Under the terms of the AUSFTA, the grounds on which a patent may be revoked are restricted to grounds on which the grant of the patent could have been refused. Subsection 138 (3) of the Patents Act 1990 sets out the grounds on which a patent can be revoked. Presently they are broader than the grounds on which the grant of a patent can be opposed. This schedule extends the grounds on which the grant of a patent can be opposed to include the additional grounds that an invention is not useful or was secretly used. The amendments also remove a ground of revocation (non-compliance with a condition of a patent) which is no longer applicable to granted patents. These amendments comply with the obligations under AUSFTA while protecting the existing grounds for revocation under Australian law.

Schedule 9 - Copyright

Schedule Nine introduces a range of amendments to the Copyright Act 1968 (Copyright Act) to give effect to Australia's obligations under Chapter 17 (Intellectual Property Rights) of the Australia - United States Free Trade Agreement ('the Agreement'). Certain amendments are also made to allow Australia to accede to the World Intellectual Property Organisation (WIPO) Copyright Treaty 1996 (WCT) and the WIPO Performances and Phonograms Treaty 1996 (WPPT).

The amendments to the Copyright Act cover the following areas:

New rights - both economic and moral - for performers in sound recordings;
Extension of the term of protection for most copyright material by 20 years;
Alignment of the term of protection of photographs with other artistic works;
Implementation of a scheme for limitation of remedies available against Carriage Service Providers for copyright infringement in relation to specified activities carried out on their systems and networks, providing certain conditions are satisfied;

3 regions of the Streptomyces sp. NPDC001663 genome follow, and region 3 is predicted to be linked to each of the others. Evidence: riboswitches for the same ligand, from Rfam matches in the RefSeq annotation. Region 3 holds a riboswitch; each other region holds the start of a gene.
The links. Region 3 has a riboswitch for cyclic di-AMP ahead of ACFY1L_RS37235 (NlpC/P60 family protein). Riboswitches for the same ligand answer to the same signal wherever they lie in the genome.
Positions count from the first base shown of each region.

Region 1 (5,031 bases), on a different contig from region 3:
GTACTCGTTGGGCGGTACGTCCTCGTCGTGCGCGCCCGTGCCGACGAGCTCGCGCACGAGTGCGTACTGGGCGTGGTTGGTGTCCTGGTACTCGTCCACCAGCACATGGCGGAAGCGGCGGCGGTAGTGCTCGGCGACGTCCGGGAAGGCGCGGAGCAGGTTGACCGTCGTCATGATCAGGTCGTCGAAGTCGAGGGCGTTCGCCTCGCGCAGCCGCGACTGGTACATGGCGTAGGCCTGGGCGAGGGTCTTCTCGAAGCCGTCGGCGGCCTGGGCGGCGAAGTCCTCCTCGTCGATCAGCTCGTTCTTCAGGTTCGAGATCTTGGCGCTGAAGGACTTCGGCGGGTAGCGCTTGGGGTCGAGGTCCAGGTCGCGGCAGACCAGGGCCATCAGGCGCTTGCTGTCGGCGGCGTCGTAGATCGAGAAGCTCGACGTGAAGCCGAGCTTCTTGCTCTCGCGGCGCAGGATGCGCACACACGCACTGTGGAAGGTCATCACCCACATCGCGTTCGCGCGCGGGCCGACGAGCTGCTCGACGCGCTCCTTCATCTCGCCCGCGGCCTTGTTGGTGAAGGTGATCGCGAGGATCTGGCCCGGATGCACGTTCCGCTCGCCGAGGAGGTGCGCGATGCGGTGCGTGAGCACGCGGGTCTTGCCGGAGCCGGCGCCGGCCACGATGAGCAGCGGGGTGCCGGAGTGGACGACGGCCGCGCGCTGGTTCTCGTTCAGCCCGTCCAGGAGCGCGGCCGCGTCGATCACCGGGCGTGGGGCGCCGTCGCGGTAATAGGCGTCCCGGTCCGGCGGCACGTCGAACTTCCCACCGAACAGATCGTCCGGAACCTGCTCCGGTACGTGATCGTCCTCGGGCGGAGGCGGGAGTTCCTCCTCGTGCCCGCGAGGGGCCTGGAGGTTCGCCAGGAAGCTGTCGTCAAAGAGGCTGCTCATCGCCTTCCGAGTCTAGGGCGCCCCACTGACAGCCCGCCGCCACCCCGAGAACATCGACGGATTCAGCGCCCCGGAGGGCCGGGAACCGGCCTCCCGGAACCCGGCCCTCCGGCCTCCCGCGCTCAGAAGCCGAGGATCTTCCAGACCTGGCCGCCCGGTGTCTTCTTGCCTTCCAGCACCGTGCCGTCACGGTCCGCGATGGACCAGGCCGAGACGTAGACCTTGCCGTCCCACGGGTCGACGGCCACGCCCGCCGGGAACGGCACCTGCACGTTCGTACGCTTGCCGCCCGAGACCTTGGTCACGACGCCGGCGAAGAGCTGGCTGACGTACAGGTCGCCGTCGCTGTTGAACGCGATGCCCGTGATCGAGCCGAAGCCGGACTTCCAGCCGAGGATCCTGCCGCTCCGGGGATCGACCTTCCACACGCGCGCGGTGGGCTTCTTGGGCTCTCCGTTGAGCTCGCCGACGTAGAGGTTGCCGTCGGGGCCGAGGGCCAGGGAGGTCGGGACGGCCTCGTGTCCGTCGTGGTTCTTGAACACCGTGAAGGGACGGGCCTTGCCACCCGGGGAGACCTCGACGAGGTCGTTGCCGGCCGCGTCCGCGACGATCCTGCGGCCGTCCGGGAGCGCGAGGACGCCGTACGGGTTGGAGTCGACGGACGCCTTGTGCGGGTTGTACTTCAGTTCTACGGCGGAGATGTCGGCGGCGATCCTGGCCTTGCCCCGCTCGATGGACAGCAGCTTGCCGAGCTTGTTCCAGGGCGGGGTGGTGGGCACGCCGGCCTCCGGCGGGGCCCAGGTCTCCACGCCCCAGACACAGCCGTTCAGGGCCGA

Wider criminal provisions, including for copyright infringement that was undertaken for commercial advantage or financial gain, and significant infringement on a commercial scale;
New provisions in relation to the unauthorised receipt and use or distribution of encoded program carrying signals;
Broader protection for electronic rights management information; and
Protection against a wider range of unauthorised reproductions.

In addition to the amendments in the Schedules, corresponding regulations will be made to implement some aspects of the limitation of remedies scheme for Carriage Service Providers and for the purposes of Australia's accession to the WCT and WPPT as required by the Agreement.

Financial impact statement

Independent modelling by the Centre for International Economics suggests the most probable effect of the Australia-United States Free Trade Agreement on Australia's real gross domestic product (GDP) is an increase of $6.1 billion per year, or nearly 0.7 per cent above what might otherwise be.

The most probable effect on macroeconomic welfare after a decade, as represented by real gross national product (GNP), is an increase of $5.6 billion per year above what it might otherwise be. Real GNP is a better measure of welfare gain to Australians than real GDP since investment is liberalised as part of the Agreement and additional payments to foreigners are required to service the extra foreign investment. GNP excludes payments to non-residents.

The Treasury has estimated that the financial cost of the Agreement to the Australian Government will be around $190 million in 2004-05, $400 million in 2005-06, $420 million in 2006-07 and $450 million in 2007-08. This estimate is based on the expected loss of tariff revenue from imports from the US and assumes that the Agreement enters into force on 1 January 2005. The estimates do not take account of the scope for additional lost tariff revenue that could arise if imports from the US displace imports from other countries.

These legislative amendments may require some changes to administrative processes and systems. It is expected that, where such changes require additional expenditure, the majority of this expenditure will be absorbed within current appropriations or recovered through existing cost-recovery mechanisms.